This post by Azizat Omotoyosi Amoloye-Adebayo is reprinted with acknowledgment of its original publication in the Blog of the Institute for African Women in Law. Dr. Amoloye-Adebayo is a member of the Faculty of Law, University of Ilorin, Nigeria and a barrister and solicitor of the Supreme Court of Nigeria. She was a member of the International Center for Law and Religion Studies’ Young Scholars Fellowship on Religion and the Rule of Law class held at Christ Church, Oxford, UK, in 2019. The views expressed in this entry belong solely to the author.
What happens when the “private” space becomes the “public” and ‘only’ professional space?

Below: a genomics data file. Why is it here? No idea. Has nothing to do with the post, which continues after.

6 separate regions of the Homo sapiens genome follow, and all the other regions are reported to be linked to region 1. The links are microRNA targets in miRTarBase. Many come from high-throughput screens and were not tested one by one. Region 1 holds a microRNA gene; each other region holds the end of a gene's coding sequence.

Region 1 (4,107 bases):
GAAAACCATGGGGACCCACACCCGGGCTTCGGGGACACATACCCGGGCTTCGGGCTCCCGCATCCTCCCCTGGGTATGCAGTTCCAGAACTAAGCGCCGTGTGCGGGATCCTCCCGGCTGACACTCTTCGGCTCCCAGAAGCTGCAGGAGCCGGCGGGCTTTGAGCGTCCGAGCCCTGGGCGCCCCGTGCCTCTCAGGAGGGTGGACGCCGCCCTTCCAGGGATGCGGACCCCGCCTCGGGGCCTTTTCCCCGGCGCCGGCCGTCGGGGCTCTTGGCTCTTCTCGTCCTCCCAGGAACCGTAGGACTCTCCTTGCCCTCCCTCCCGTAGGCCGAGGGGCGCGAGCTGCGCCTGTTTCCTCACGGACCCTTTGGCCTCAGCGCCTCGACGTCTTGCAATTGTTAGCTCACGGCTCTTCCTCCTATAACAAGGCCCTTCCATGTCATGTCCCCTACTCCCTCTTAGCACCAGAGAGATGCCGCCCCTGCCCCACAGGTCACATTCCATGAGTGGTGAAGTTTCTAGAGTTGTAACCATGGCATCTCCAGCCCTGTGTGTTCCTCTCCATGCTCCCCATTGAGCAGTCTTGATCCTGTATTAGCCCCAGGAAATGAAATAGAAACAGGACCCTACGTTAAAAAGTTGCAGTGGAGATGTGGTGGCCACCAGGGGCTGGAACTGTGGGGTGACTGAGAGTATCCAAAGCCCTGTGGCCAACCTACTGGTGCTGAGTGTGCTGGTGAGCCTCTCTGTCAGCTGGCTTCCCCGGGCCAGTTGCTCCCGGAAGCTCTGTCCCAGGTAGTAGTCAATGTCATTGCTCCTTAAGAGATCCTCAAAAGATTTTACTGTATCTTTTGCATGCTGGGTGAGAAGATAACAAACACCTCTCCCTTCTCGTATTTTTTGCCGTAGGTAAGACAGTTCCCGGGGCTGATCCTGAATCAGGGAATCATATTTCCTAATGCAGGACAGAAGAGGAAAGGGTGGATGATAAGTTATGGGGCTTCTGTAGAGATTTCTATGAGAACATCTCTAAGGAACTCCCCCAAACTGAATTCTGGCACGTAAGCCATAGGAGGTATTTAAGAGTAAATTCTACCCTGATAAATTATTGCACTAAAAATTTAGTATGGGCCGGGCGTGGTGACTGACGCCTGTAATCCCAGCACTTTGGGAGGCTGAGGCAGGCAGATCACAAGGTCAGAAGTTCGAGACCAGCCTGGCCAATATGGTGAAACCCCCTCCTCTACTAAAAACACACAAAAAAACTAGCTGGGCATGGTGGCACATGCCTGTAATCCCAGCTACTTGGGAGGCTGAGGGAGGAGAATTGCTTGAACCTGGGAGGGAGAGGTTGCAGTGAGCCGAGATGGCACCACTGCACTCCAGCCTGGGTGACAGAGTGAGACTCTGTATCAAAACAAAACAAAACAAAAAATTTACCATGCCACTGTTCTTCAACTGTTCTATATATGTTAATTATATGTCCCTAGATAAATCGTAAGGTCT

As of early February 2020, there was no reported case of Covid-19 infection in Nigeria. But by 21 April 2020, there were 665 reported cases and 22 deaths. On 17 April 2020, Nigeria recorded the death of the first high ranking government official, Alhaji Abba Kyari, the Chief of Staff to the Nigerian President Muhammadu Buhari. By this time, the narrative of the contagion had changed from one of ‘contact with persons with travel history’ to that of community spread, at least within the cosmopolitan state of Lagos and the Federal Capital Territory Abuja. The testing procedure had to be stepped up from contact tracing to community testing which led to the discovery of more cases. (more…)